The president-elect also warned that his trust for Angela Merkel “may not last long at all”, ranking the German chancellor alongside Vladimir Putin as a potentially problematic ally.
Washington’s ambassador to the EU, Anthony Gardner, said last week that it would be “the height of folly” for the US to become a “Brexit cheerleader”. He also revealed that Mr Trump’s team had called EU leaders to ask “what country is to leave next”.
But Mr Trump appears ready to do exactly that, predicting that other countries would leave the EU largely as a result of its immigration policy.
“I believe others will leave. I do think keeping it together is not going to be as easy as a lot of people think. And I think this, if refugees keep pouring into different parts of Europe . . . it’s going to be very hard to keep it together because people are angry about it.”
Mr Trump told Mr Gove: “You look at the European Union and it’s Germany. Basically a vehicle for Germany. That’s why I thought the UK was so smart in getting out.”
BMW Border Tax
“I would say to BMW, if they built a factory in Mexico and want to sell cars in the US without paying a 35 per cent tax, then they can forget it. If they want to build cars for [export to] the rest of the world, I wish them all the best. They can build cars for the US. But they will pay a 35 per cent tax for every car they export to the US. What I am saying is that they should build their factory in the US.”
I agree with Trump on Brexit, NATO, EU, and Russia.
I strongly disagree with Trump’s trade policy. If every nation acts similarly, global trade will collapse.
Mike “Mish” Shedlock
Conventional wisdom suggests National Front candidate Marine le Pen will make it to the second round in French elections, then lose in a landslide to whoever her opponent happens to be.
I believe le Pen’s odds of winning it outright are far better than most think.
Zerohedge has an interesting post out today called Treasury Specs Are So Short, It Is Now A 4 Sigma Event. Let’s take a look at his charts and a couple of mine.
Here’s an interesting graph from the World Economic Forum from their article Which countries are on the right track, according to their citizens?
Between October and November 2016, the percentage of people who believe things are on the right track in their country dropped by 2 percentage points to 37% globally.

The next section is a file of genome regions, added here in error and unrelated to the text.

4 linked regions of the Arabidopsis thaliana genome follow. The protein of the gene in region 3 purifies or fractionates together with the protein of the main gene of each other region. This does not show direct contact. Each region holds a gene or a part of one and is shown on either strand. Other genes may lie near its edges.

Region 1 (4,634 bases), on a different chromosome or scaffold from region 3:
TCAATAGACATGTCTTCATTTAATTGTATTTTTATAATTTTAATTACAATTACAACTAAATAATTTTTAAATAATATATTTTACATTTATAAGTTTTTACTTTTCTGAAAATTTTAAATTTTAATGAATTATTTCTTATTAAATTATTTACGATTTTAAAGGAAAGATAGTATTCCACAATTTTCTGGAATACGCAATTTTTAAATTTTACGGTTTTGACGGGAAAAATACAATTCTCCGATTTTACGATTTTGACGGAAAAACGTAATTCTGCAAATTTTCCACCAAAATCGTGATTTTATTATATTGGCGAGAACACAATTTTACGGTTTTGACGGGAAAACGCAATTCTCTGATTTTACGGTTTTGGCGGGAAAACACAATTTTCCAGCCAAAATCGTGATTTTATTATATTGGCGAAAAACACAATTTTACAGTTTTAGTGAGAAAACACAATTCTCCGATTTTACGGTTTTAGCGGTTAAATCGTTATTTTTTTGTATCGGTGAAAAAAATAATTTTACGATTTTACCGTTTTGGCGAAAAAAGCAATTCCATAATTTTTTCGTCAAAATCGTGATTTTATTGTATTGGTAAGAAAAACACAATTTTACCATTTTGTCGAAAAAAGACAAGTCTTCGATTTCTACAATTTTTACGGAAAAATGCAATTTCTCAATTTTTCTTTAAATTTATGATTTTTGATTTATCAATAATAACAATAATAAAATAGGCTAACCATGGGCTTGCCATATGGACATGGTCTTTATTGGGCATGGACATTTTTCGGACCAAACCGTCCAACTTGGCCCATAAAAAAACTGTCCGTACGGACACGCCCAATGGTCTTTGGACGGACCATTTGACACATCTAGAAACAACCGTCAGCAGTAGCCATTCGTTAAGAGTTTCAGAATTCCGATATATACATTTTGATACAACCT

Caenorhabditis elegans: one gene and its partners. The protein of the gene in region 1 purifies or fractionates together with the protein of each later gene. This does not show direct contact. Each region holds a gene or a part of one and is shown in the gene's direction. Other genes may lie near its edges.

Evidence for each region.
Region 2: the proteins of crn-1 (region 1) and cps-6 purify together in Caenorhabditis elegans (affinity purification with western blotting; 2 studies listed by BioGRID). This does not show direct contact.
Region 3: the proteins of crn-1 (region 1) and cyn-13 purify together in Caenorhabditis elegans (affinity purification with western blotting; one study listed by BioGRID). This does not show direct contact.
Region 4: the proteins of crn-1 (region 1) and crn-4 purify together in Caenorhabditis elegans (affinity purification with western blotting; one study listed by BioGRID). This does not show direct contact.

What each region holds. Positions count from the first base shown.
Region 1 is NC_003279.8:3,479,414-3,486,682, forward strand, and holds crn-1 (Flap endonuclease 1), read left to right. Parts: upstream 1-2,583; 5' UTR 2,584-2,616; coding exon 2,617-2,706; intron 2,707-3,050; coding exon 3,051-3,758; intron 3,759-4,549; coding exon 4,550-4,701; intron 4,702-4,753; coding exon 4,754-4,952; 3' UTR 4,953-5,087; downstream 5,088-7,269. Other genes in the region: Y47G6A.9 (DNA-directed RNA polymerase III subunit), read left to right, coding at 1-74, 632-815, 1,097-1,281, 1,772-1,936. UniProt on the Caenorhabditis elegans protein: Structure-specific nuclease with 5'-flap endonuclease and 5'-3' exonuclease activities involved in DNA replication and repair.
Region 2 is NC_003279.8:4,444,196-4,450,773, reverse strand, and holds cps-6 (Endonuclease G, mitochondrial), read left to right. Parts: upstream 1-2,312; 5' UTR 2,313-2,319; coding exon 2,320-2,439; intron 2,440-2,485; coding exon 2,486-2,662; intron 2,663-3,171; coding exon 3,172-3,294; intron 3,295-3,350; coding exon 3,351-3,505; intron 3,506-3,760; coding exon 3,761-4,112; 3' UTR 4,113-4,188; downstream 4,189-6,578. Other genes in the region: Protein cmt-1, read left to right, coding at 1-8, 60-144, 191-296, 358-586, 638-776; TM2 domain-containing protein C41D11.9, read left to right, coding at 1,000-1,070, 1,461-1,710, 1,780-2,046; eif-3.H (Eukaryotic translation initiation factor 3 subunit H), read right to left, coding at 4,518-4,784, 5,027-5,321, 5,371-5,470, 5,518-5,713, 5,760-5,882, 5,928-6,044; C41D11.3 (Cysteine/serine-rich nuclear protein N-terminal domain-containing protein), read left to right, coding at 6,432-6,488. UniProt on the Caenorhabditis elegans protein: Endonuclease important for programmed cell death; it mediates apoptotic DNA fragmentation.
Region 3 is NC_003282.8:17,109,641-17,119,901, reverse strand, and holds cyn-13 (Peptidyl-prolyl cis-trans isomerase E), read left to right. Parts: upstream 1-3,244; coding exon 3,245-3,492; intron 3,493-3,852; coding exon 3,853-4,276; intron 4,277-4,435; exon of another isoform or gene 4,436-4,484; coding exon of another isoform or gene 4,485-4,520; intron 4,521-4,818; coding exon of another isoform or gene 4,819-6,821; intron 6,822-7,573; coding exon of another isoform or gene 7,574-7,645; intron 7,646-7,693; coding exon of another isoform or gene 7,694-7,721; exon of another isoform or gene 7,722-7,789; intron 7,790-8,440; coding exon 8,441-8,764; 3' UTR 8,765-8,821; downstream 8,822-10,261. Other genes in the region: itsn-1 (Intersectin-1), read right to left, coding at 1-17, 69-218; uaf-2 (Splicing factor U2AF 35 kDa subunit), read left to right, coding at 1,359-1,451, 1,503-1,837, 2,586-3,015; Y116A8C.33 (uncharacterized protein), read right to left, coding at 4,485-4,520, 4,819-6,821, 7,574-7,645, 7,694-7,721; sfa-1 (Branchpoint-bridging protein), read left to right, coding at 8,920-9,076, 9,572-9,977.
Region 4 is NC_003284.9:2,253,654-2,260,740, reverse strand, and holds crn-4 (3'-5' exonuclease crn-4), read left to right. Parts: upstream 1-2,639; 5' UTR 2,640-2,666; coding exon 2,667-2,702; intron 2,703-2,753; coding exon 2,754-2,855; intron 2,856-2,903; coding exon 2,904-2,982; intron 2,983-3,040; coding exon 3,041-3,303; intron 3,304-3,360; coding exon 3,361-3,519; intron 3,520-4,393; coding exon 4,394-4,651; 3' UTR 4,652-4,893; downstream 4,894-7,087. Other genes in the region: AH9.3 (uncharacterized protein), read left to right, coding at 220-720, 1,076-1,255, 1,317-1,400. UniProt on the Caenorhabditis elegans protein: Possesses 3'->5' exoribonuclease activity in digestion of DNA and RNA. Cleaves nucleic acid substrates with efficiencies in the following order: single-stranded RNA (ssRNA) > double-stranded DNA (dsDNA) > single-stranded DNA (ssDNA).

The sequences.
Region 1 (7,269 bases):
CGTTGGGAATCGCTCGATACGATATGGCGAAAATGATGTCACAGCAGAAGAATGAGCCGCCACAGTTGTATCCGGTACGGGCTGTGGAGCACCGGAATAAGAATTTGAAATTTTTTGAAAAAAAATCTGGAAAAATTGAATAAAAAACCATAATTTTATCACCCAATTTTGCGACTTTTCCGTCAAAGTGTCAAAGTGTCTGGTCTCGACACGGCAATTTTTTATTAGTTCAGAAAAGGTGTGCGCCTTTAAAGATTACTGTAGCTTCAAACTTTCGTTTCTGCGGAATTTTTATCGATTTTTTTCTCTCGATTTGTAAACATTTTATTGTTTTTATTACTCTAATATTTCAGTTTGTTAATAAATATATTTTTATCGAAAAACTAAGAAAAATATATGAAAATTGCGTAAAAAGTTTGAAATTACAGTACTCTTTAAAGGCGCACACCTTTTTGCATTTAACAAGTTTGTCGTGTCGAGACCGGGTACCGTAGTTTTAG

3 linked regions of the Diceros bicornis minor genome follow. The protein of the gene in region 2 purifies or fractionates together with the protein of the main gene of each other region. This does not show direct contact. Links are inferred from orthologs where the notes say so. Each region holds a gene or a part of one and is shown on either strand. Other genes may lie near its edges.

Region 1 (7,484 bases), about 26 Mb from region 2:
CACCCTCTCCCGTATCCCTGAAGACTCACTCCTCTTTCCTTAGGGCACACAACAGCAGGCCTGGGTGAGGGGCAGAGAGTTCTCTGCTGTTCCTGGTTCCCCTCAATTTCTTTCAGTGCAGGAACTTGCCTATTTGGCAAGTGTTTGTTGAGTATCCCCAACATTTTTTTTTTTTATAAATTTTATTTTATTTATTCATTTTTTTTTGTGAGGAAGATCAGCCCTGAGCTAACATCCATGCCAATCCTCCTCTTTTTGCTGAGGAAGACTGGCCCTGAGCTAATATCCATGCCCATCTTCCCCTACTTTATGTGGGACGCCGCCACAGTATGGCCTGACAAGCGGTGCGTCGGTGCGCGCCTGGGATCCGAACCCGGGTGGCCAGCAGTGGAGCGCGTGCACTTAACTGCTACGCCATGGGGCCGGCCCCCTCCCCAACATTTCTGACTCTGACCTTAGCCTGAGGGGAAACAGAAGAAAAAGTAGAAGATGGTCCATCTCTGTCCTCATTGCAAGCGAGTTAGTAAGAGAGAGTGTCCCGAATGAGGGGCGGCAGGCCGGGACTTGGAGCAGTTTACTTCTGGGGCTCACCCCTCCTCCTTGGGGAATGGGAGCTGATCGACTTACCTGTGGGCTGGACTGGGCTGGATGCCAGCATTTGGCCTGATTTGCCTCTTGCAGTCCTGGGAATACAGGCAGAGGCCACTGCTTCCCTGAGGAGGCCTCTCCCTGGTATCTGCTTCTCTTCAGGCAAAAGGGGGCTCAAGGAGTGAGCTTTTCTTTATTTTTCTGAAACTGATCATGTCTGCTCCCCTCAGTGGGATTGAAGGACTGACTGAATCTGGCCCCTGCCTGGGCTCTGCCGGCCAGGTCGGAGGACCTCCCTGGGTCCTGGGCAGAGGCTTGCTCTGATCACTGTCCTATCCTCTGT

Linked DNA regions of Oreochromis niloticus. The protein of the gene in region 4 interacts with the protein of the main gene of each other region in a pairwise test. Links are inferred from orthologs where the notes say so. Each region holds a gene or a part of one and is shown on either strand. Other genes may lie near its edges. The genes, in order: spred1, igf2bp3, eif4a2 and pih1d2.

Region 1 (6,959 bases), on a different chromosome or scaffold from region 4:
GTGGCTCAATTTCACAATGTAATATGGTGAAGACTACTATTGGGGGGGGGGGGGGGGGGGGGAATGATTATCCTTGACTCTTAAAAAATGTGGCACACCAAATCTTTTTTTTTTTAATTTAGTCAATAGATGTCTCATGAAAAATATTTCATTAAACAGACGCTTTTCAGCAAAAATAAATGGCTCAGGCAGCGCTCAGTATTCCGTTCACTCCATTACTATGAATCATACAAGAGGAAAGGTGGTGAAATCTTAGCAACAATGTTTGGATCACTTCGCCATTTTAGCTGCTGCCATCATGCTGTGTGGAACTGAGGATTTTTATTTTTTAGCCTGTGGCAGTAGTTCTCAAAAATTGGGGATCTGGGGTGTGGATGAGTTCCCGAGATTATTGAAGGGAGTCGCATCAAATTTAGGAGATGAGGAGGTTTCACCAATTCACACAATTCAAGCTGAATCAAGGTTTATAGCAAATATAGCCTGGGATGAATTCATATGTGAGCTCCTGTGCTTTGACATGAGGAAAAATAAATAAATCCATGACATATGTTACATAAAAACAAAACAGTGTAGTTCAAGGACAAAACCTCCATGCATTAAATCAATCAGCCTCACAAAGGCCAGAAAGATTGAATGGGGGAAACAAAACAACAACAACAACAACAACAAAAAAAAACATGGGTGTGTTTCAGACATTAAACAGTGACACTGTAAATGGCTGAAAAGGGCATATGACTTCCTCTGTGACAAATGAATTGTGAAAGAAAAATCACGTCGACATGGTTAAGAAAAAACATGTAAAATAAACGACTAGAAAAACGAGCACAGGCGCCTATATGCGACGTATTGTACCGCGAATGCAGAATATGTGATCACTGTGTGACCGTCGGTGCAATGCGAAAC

China is bucking the trend with 90% of people expressing confidence in their country’s direction, followed by Saudi Arabia (80%). More than three quarters of Indians and just under six in ten people in Russia and Argentina also believe their country is on the right track.
Brazil is the notable exception among the BRICs nations with only 17% believing the country is heading in the right direction. In Asia, South Korea is an outlier too. Just 13% of its citizens have faith in the country’s trajectory.
Among the Western nations, Canadians are the only people with a predominantly positive outlook (54%).
The US is in the midfield, despite a small month-on-month drop in confidence from 37% to 35%. However, the survey was conducted before the presidential election, and the mood may have changed.
France and Mexico bring up the rear as their citizens have the least confidence in their country’s direction: 88% and 96% of the populace respectively believe that their country is on the wrong track.
A gender split suggests that, globally, men are more optimistic about their nations’ direction than women, with the biggest gender confidence gaps in the US, Israel and Russia.
Ipos MORI Poll
The poll was conducted by Ipos MORI with a strong emphasis on comparing the UK with the rest of the world.
Clicking on the above link downloads a set of charts in a single PDF file. Here are a two more charts.
Most Worrying Issue
The most worrying issue in the US is terrorism. Isn’t that a hoot? How many in the US have died from terrorism?
How much terrorism has the US sponsored in other nations, including its own drone policy?
— Mike Mish Shedlock (@MishGEA) January 7, 2017
The US warmongers sure have stirred up a lot of irrational fear of terrorism in the US.
Mike “Mish” Shedlock
Both the Atlanta Fed and New York Fed updated their GDP model forecasts today.
There was little change in either.
With today’s retail sales reports comes updated charts on inventory-to-sales ratios. Let’s take a look.
So much for that expected strong Christmas. Economists were giddy across the board, but other than autos and gas, retail sales were flat in December. Christmas hype did not live up to its billing.
Some interesting charts came my way today regarding the income inequality debate.
Let’s start with some charts, then explore the meme of the day that rising income inequality is behind “secular stagnation”.
I challenge economists Brad DeLong, Larry Summers, Ben Bernanke, Paul Krugman, Steve Keen, Michael Pettis, Albert Edwards (and anyone else), to respond to this post.